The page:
Wendi Murdoch, Wife of Embattled News Corp. CEO Rupert Murdoch, Assaults Pie-Throwing Protester During U.K. Parliamentary Hearing
Embattled News Corp. founder and CEO Rupert Murdoch and his son James testified today before the British Parliament, claiming that they weren’t responsible for the phone-hacking scandal that has threatened the future of the company. But that wasn’t necessarily the biggest news to come out of the hearing. According to the Huffington Post, a protester named Jonathan May-Bowles hurled a pie at the senior Murdoch, calling him “greedy.” The messy attack was thwarted by Rupert’s wife Wendy, who launched at his would-be assailant in a flurry of open-fisted fury:
After the session ended, MP Tom Watson quipped: “Mr Murdoch, your wife has a very good left hook.”
Murdoch described the day as “the most humble of [his] life.” It even included a sloppy serving of actual ‘humble pie.’
On a more serious note, Murdoch told lawmakers that he was not responsible for the News of the World phone-hacking scandal, in which News Corp. employees and investigators hired by them snooped on members of the royal family, former Prime Minister Gordon Brown, the families of British troops killed in the War on Terror, murdered teenager Milly Dowler, victims of the July 2005 London terror attacks and, possibly, victims of the September 11, 2001 terror attacks in the United States.
“The News of the World is less than one percent of our company,” Murdoch, who is 80 years old, told the Parliamentary Culture, Media and Sport Committee. “There’s a difference between being kept in the dark and a company, a large company, in which the management is delegated,” his son James said. The elder Murdoch admitted that he may have “lost sight” of the paper because of its small size, but that any fault in the scandal lies with others. When asked who he blamed for everything, he replied: “The people that I trusted to run it, and then maybe the people that they trusted.”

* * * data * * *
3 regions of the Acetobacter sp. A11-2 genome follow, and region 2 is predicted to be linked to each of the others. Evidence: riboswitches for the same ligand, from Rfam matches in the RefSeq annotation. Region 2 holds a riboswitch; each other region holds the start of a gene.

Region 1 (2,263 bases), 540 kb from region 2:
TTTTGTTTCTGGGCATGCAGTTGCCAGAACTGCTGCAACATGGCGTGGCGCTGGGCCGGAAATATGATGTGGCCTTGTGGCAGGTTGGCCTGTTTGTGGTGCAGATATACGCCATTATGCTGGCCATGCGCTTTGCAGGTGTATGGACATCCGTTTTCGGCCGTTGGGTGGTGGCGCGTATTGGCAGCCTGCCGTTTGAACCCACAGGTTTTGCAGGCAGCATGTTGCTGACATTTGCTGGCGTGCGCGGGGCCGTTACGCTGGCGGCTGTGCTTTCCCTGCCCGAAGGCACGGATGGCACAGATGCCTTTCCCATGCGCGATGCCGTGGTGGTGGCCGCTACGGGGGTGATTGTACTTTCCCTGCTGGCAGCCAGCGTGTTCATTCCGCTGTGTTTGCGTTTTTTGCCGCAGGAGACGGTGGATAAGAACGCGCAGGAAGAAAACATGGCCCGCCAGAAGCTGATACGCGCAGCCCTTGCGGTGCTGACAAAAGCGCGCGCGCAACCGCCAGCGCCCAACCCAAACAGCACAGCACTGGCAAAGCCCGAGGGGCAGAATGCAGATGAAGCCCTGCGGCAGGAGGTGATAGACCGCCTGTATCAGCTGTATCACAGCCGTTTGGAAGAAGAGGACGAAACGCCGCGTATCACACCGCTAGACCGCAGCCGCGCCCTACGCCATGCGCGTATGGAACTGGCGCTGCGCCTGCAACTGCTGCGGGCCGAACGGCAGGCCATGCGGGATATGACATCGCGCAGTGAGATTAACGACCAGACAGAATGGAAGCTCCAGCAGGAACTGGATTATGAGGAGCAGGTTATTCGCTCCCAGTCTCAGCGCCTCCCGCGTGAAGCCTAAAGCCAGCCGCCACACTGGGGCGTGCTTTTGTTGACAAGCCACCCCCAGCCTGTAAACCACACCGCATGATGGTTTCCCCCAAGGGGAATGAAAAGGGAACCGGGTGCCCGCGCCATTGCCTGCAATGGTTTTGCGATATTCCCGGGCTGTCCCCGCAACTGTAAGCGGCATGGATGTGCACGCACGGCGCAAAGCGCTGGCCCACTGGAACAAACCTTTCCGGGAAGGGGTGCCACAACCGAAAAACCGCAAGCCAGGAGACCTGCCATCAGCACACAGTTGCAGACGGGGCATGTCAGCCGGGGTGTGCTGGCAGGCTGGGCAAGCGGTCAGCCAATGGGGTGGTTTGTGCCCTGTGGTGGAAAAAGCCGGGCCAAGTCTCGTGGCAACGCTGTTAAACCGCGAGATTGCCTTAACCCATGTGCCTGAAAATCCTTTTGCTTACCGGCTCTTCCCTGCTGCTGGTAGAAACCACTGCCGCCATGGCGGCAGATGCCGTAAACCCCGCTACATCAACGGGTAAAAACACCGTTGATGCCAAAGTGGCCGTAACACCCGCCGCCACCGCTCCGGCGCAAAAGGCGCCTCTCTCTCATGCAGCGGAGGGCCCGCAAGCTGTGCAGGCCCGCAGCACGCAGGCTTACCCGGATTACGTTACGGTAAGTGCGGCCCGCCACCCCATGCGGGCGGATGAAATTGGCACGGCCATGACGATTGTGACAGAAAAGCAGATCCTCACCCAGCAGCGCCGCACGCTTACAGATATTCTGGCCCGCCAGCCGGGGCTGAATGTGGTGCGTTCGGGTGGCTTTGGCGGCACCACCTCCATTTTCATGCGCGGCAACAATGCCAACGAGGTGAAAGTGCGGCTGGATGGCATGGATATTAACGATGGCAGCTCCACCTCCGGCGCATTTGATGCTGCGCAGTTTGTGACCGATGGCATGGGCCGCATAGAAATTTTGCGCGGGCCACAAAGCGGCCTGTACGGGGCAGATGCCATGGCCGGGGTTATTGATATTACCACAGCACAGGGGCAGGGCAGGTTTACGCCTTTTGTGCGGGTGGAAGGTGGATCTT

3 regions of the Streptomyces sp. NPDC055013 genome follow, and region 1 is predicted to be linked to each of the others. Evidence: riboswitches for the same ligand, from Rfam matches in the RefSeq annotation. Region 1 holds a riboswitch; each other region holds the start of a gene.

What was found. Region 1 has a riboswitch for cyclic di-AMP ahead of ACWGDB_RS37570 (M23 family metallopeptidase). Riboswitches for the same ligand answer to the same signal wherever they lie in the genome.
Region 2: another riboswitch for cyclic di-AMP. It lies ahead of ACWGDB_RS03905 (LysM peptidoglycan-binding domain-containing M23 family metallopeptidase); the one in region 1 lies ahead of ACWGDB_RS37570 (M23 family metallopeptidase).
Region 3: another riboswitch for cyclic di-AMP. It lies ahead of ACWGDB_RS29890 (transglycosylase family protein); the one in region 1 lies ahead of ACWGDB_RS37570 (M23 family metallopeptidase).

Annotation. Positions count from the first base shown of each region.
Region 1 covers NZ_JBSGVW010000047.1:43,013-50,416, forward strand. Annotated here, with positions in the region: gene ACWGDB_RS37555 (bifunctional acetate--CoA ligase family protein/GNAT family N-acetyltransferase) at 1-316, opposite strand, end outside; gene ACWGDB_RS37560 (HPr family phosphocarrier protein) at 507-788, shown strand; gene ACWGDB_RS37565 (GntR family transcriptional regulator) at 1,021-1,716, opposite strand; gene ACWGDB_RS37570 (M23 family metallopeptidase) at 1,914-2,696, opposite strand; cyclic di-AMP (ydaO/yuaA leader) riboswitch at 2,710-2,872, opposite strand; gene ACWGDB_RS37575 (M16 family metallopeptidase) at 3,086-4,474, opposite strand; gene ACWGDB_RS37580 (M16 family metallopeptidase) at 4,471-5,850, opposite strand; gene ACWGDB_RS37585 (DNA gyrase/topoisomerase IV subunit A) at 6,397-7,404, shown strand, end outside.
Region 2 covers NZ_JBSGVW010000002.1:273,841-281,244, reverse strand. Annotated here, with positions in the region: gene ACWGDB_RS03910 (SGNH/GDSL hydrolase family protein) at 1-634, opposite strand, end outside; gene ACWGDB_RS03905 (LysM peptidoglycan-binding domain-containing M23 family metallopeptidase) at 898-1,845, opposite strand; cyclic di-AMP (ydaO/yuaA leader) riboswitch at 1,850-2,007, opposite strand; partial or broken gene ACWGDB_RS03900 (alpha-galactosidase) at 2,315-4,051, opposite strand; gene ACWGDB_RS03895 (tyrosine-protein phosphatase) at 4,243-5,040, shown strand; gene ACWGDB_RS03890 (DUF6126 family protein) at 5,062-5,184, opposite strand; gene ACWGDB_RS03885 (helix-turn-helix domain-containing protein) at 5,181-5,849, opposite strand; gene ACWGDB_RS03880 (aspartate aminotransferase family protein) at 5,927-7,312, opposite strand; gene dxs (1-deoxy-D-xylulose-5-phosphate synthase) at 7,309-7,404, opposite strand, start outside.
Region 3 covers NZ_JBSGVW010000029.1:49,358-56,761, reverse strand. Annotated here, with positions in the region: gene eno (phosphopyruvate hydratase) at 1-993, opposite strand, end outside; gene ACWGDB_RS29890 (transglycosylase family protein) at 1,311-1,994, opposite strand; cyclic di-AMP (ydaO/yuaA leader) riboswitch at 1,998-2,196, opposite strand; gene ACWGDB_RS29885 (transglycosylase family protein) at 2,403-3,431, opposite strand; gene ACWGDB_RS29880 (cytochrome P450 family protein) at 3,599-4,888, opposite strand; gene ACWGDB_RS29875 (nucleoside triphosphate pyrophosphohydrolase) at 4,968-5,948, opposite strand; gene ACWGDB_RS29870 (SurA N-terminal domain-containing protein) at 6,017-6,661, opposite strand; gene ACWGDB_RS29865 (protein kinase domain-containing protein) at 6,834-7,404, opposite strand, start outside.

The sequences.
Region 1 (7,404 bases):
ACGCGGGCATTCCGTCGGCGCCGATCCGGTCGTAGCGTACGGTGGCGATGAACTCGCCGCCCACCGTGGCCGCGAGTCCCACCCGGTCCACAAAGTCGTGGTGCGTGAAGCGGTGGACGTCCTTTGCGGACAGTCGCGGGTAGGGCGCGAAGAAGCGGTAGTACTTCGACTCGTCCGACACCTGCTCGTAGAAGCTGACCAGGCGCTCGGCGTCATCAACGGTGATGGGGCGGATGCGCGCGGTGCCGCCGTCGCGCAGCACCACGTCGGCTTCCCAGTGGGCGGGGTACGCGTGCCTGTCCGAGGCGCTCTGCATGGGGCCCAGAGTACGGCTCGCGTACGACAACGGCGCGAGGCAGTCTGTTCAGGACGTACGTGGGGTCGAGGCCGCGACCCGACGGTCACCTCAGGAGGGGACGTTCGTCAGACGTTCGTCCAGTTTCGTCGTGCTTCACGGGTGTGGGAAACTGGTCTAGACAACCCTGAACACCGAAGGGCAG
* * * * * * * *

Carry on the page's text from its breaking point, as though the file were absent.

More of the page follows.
But John Yates, who resigned yesterday from his post as Assistant Metropolitan Police Commissioner due to allegations that police officers were bribed, told Parliament that “the facts appear to be that News International have deliberately covered up” details of the scandal.
The saga continues, with former News of the World editor Rebekah Brooks, who was arrested on Sunday over the hacking scandal, scheduled to appear before Parliament today.
Yesterday, Sean Hoare, the former News of the World showbiz reporter turned whistleblower who broke the hacking scandal, was found dead in his Watford home. While police say there is nothing suspicious about his death, the cause of which is still unknown, his untimely demise has added an element of intrigue to the proceedings.
The scandal has already cost Murdoch dearly. The News of the World no longer exists, a lucrative $10 billion satellite deal has been scuttled and in the United States, the FBI is investigating the allegations of 9/11 victims’ phone-hacking. News Corp, which is based in New York, is known in the United States primarily as the parent company of Fox News, whose conservative viewers would not look kindly upon the company if it were discovered that it did indeed spy on 9/11 victims.
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